Intelligent Machines

Geek Show

Listen closely and you can hear it: the gentle sound of millions of folks nervously scratching their heads wondering just what the heck is going on with the open-source, or “free” software that has suddenly gotten so much attention (see “Programs to the People,” TR January/February 1999). There’s no better source of information, rumor and opinion on this phenomenon than Slashdot, which titles itself: “News for Nerds. Stuff that Matters.” The creation of 22-year-old Rob Malda- whose nom de Web is “Commander Taco” - Slashdot feels like a geek clubhouse. Malda and others post articles on topics ranging from “the personalities behind Linux” to an essay predicting the arrival of “sexbots” that never have headaches.

The creation of 22-year-old Rob Malda-whose nom de Web is “Commander Taco”-Slashdot feels like a geek clubhouse.Malda and others post articles on topics ranging from “the personalities behind Linux” to an essay predicting the arrival of “sexbots” that never have headaches.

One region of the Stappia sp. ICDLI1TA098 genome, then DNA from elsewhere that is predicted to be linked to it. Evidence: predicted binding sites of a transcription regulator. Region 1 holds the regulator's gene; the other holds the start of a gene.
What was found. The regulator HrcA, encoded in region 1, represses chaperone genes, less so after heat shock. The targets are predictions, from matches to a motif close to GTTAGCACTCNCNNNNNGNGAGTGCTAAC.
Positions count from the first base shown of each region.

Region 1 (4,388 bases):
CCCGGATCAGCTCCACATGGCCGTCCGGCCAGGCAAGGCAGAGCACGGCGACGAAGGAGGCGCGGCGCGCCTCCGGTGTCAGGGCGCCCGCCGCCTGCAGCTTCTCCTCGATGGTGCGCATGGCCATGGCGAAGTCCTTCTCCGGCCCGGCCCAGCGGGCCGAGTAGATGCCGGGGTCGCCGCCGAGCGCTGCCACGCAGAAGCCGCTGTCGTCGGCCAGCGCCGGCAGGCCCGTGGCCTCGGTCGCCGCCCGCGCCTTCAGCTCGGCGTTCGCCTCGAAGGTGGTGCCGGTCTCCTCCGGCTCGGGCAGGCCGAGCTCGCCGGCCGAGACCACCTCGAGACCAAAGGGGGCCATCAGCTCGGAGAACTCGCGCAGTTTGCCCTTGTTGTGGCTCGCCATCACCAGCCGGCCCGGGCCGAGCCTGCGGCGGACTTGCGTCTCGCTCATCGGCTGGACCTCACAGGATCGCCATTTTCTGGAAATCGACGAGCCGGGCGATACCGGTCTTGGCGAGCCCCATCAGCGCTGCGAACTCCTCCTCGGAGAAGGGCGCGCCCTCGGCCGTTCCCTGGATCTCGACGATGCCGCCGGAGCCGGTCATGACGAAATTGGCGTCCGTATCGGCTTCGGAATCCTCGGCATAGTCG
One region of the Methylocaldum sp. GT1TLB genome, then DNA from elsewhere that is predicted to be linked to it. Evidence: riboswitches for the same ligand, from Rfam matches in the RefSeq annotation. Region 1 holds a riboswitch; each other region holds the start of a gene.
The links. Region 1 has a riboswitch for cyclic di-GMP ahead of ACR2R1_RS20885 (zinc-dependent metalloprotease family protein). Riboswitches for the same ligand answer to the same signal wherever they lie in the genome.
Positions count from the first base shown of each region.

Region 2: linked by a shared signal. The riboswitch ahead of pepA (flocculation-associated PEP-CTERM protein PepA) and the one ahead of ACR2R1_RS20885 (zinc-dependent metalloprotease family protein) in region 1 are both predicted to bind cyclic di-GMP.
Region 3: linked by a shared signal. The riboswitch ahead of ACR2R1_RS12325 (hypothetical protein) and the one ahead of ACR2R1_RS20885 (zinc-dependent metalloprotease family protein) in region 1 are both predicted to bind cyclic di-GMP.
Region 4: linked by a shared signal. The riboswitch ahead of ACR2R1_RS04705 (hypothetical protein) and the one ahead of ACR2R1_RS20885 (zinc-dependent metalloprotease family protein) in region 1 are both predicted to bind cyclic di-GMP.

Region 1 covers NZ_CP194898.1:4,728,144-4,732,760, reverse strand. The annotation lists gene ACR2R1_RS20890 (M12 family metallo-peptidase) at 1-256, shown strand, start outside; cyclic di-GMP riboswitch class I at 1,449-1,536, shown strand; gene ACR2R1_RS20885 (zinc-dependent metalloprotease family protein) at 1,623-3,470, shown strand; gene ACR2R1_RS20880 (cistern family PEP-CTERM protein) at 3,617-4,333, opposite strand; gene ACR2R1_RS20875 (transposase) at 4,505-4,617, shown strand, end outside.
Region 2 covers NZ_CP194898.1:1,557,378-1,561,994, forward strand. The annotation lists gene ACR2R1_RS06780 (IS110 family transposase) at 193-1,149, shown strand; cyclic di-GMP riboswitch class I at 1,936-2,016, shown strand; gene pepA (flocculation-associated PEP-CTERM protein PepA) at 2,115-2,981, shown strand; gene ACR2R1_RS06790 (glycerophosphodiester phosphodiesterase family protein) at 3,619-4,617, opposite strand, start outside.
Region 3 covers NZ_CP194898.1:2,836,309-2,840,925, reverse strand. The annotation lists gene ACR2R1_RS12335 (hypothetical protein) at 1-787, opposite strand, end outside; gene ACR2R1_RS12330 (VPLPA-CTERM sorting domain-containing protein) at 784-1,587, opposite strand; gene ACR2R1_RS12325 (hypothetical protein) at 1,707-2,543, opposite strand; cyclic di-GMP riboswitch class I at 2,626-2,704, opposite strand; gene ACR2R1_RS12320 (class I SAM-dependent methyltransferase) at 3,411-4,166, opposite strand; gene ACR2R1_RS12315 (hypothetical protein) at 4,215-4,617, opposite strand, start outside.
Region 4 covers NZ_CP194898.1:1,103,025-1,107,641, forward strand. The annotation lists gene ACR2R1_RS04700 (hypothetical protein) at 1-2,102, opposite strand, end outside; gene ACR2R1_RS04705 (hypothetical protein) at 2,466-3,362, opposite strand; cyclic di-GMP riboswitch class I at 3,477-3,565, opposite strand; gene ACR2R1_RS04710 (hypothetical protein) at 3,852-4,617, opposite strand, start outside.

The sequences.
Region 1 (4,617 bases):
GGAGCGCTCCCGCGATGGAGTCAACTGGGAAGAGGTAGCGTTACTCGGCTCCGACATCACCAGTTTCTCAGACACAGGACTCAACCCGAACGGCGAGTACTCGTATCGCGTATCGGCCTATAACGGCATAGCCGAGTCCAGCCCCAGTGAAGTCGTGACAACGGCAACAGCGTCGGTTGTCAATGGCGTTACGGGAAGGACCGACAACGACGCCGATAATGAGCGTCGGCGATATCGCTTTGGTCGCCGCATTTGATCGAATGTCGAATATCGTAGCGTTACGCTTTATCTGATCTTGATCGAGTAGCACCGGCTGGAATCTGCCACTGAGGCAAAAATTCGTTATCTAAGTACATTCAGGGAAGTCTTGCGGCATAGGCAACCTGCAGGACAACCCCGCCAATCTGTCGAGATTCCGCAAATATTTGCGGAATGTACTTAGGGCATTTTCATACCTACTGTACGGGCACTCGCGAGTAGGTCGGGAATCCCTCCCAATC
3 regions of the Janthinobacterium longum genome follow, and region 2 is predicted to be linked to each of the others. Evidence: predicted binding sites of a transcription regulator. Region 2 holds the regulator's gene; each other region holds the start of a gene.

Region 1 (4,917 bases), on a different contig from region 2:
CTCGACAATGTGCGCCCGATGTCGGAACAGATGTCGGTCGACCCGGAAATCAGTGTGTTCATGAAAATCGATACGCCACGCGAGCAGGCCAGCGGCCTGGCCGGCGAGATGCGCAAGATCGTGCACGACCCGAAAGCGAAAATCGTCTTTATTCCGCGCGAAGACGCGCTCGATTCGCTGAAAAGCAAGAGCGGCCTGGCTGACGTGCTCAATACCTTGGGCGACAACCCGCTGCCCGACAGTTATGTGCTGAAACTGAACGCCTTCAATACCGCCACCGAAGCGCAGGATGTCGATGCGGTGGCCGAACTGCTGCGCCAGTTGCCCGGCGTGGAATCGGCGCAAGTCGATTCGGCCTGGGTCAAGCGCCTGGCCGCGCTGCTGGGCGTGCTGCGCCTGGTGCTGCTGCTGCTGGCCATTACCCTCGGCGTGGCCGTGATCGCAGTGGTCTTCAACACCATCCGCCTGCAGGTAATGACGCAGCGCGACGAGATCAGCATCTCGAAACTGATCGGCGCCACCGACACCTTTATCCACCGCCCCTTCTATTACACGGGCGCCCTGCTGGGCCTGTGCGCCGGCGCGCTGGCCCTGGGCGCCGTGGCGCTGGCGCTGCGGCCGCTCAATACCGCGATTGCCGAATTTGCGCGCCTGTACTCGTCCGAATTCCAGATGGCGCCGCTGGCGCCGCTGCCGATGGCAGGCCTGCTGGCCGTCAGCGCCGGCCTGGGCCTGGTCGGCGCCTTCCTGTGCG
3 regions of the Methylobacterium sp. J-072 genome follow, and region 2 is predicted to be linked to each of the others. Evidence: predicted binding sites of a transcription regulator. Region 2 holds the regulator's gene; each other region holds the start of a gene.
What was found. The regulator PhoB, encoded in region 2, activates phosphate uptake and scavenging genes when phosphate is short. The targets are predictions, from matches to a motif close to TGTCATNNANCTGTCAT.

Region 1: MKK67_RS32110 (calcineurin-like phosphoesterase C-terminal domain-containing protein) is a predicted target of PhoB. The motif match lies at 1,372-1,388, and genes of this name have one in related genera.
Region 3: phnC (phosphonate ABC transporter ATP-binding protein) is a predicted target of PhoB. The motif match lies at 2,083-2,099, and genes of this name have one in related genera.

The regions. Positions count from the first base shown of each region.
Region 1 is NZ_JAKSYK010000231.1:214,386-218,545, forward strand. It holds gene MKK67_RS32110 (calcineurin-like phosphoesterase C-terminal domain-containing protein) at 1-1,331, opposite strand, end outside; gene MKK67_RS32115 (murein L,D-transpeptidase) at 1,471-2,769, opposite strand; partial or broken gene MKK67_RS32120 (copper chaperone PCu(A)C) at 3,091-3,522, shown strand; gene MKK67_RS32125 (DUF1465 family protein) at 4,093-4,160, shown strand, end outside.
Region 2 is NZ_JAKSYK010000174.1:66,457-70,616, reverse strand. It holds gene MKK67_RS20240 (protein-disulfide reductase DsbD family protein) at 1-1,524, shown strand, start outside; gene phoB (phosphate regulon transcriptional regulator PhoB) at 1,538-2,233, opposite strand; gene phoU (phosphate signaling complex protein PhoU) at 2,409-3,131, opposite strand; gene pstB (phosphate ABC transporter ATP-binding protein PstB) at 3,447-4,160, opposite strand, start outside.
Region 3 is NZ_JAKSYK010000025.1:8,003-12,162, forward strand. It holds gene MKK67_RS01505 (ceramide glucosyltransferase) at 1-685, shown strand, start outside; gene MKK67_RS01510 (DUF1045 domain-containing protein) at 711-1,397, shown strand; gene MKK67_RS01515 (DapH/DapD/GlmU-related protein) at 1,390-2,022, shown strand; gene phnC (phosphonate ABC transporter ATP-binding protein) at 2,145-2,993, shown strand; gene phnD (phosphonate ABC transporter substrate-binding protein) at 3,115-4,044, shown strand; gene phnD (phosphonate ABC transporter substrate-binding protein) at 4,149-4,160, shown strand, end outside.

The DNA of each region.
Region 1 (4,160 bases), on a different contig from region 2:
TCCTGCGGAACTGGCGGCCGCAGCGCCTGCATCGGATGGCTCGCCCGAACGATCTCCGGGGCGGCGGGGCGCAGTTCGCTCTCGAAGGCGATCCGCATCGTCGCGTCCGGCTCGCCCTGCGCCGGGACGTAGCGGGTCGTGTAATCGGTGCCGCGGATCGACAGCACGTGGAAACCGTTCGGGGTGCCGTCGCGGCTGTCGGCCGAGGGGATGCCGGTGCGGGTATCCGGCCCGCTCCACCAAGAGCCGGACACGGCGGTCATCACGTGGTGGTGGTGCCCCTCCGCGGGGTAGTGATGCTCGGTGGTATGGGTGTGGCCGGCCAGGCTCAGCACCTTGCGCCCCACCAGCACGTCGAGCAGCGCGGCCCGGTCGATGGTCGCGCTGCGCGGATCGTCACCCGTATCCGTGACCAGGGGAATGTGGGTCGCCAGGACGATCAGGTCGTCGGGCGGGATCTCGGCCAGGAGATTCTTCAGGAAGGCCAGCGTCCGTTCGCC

Anti-Microsoft sentiment permeates the site; these people know their code and they’re offended by what many perceive to be bloated, inefficient software.The “Ask Slashdot”part of the site ranges beyond programming, as knowledgeable participants weigh in on quirky questions like,”What is the bandwidth of a nerve?”(Answer: Well, it depends on what you mean by “bandwidth”and “nerve.”)

This story is part of our May/June 1999 Issue
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This is one of those virtual communities you hear so much about. Articles generate a torrent of (mostly) well-informed commentary, much of it signed by “Anonymous Coward”-the epithet Slashdot assigns to contributors unwilling to reveal their names. In one persistent thread, commentators proudly quantify what they call the “Slashdot Effect”: the spike in the hit count experienced by Web pages that Slashdot links to. Look to this site as your technical and cultural guide to a powerful movement that is starting to emerge from the computer underground.

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